The Turkish diplomatic engine has started sputtering with not-so-welcomed developments taking place in our neighborhood one by one, risking the alienation and isolation of once a shining beacon of democracy and a model country in the Middle East. Some of the challenges Ankara is confronting today may have nothing to do with Turkey of course and it would have appeared on our horizon no matter what Turkey did. Yet some partially happened due to homegrown and ill-advised policies that were fundamentally a departure from the traditional approach of an overly cautious foreign policy. If the country’s past foreign policy basically represented remaining aloof on many issues and detached from reality at times, its recent one should be blamed for overkill and excessiveness.
The mismatch between the capacity and capability to deliver on the one hand and set goals and ambitions on the other was exacerbated by the Hugo Chavez-style rhetoric of Turkish officials that irked many of our allies and partners. But most importantly, the prevailing ideological leanings of the ruling Justice and Development Party (AK Party) government in foreign policy and its tendency to identify and associate itself closely with specific groups along religious lines in other countries aggravated the mistakes made in the course of pursuing this ambitious foreign policy agenda.
As in the case of many domestic woes, this has to do with the introduction of what many in Ankara call the “5 percent rule” in Turkish politics. This rule indicates a traditional block vote for a politically motivated Islamic agenda that was pushed through by the late Necmettin Erbakan and took on different names over the course of Turkish political history. Whatever its name, the popularity of this bloc always roughly hovered around 5 percent, with upswing votes happening only when it sought larger alliances with other groups. The success of the AK Party, although many of its founding fathers in 2001 came from this background, was mainly attributed to dropping this rule and becoming an inclusive party that embraced everyone from all different walks of life, including liberals, independents, moderate conservative groups and others.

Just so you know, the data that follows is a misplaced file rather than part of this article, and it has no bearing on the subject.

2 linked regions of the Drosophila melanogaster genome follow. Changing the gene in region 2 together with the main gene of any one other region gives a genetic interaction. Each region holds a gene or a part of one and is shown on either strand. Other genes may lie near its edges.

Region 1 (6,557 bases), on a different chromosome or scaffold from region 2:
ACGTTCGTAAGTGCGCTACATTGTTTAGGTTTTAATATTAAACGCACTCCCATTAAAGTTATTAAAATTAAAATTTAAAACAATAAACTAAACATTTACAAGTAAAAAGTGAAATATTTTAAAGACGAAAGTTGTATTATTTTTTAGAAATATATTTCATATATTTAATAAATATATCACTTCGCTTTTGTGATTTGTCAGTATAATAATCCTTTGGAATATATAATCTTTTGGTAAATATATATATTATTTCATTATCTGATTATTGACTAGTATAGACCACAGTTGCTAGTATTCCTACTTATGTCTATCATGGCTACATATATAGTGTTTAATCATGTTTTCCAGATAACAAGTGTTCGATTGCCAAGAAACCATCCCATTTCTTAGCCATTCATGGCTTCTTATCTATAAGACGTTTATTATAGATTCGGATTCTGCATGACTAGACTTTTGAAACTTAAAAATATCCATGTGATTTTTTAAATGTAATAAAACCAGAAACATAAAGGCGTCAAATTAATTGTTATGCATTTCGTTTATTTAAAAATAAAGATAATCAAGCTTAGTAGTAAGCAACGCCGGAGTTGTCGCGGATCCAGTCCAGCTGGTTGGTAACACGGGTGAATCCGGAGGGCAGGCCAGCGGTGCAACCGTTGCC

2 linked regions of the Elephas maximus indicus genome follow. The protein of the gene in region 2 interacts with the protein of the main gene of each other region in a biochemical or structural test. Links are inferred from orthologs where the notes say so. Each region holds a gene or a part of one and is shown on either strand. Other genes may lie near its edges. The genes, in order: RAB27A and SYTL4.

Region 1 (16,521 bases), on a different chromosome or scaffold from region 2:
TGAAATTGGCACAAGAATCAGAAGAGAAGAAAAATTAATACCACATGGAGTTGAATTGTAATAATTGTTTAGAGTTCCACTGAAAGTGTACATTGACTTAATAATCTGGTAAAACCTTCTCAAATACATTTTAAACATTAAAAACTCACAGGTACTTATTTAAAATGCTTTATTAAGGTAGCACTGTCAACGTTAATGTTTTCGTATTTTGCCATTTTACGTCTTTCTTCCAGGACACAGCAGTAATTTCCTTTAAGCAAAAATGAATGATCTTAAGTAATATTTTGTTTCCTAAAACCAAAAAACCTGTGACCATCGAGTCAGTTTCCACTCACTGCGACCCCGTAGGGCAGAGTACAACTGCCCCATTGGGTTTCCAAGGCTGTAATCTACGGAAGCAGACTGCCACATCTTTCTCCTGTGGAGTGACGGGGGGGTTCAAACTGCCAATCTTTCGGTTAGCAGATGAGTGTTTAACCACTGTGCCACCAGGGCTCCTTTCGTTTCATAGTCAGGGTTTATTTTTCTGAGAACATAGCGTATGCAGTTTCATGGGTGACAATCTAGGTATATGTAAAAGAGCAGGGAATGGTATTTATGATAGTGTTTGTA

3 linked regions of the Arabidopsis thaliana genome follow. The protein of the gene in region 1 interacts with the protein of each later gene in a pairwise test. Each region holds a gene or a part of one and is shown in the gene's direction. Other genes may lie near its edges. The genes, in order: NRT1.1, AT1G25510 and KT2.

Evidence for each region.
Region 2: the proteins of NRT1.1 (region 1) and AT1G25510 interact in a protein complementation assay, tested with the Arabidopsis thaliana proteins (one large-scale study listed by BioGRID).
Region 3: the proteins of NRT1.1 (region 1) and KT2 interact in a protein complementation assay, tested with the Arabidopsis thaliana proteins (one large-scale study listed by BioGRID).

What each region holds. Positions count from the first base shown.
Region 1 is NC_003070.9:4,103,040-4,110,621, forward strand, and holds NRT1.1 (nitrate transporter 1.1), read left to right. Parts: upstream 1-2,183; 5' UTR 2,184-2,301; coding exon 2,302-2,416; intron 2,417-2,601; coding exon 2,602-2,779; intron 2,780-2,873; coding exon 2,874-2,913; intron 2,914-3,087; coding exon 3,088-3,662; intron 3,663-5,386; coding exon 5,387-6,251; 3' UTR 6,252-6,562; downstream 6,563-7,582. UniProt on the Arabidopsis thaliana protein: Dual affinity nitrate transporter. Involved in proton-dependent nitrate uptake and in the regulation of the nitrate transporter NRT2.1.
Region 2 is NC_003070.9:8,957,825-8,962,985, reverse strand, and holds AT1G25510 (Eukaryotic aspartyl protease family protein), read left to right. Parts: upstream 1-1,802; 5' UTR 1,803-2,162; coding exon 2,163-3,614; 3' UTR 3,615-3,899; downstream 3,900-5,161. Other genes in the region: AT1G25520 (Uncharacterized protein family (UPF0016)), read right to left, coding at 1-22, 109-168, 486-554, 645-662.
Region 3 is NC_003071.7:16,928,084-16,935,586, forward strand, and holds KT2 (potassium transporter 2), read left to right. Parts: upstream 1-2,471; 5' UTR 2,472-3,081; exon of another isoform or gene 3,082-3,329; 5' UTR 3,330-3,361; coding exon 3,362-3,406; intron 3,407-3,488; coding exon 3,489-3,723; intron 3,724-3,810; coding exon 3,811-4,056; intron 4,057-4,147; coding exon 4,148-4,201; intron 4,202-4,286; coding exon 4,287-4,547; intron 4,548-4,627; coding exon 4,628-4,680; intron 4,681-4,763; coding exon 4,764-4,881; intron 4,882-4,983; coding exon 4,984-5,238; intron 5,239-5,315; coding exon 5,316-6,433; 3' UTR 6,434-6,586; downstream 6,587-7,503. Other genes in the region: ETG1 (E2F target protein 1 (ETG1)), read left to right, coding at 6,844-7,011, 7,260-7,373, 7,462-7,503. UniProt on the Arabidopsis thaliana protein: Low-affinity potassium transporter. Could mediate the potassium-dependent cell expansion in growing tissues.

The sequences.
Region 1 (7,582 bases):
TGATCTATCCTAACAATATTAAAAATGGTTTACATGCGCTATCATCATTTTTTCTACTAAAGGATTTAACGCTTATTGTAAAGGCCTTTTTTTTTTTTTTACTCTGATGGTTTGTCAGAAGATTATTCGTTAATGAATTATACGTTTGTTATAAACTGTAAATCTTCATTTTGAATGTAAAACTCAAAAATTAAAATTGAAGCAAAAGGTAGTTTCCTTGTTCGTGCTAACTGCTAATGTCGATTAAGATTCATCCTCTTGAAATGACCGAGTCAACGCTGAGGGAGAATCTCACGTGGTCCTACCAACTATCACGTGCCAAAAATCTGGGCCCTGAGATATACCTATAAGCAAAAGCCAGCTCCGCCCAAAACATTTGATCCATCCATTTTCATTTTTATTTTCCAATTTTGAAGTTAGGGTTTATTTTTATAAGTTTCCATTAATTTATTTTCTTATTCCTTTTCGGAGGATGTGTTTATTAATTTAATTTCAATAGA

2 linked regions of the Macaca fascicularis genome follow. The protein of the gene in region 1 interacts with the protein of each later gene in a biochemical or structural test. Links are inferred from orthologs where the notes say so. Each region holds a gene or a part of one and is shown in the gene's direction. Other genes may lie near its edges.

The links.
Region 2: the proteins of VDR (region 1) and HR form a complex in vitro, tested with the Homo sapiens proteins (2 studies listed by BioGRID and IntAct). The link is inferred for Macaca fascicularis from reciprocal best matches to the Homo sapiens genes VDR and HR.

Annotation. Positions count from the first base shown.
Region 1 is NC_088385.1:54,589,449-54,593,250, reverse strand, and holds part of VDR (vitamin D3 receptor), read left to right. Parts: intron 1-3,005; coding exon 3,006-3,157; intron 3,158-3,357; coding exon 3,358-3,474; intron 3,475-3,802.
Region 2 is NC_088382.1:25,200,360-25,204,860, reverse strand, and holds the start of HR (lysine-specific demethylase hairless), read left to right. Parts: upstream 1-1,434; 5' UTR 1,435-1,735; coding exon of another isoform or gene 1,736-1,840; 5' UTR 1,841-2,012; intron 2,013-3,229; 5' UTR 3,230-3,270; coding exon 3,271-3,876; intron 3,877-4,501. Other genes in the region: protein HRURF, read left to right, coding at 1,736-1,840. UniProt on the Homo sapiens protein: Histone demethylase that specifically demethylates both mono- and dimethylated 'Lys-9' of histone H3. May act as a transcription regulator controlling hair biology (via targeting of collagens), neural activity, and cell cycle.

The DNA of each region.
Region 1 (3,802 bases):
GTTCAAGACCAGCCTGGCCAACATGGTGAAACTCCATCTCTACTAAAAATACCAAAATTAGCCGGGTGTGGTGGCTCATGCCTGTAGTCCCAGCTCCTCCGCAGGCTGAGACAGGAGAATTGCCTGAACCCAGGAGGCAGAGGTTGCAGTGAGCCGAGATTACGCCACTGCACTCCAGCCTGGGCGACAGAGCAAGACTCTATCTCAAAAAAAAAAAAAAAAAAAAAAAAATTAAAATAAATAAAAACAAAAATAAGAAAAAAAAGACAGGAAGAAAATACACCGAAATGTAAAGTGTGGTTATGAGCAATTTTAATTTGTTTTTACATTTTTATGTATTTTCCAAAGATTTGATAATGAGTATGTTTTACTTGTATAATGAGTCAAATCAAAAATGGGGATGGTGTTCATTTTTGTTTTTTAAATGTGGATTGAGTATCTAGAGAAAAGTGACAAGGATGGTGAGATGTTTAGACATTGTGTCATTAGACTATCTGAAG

However, since 2011, we increasingly started to notice the return of the 5 percent rule in the party in both its domestic and foreign policy choices as party leader Recep Tayyip Erdoğan consolidated his power within the party and in the government. The imposition of the 5 percent rule in a straightjacket style on a coalition of various social and civic groups represented in the AK party led to cracks and failures in Turkish foreign policy, not to mention in many domestic policies. The AK Party government has shown increasing willingness to use, and in fact abuse, foreign policy choices for domestic political purposes, mainly catering to this 5 percent core group that is passionate on mostly elusive and unrealistic goals.
Constant Israel bashing, justified or not, as well as fantasizing with Iranian so-called revolutionary mullahs who exploit Shiites and the Palestinian issue to advance Persian nationalist discourse, resonates well in this narrow constituency. They love the Palestinian resistance movement Hamas and despise other factions, including Fatah. They feel sympathy towards politically charged Islamic activist movements in different countries where some of these may be described as violent, separatist or even terrorist groups. A strong anti-Western character is another dominating figure of this constituency in opposing the North Atlantic Treaty Organization (NATO) or the European Union, which they label as Christian and anti-Muslim clubs.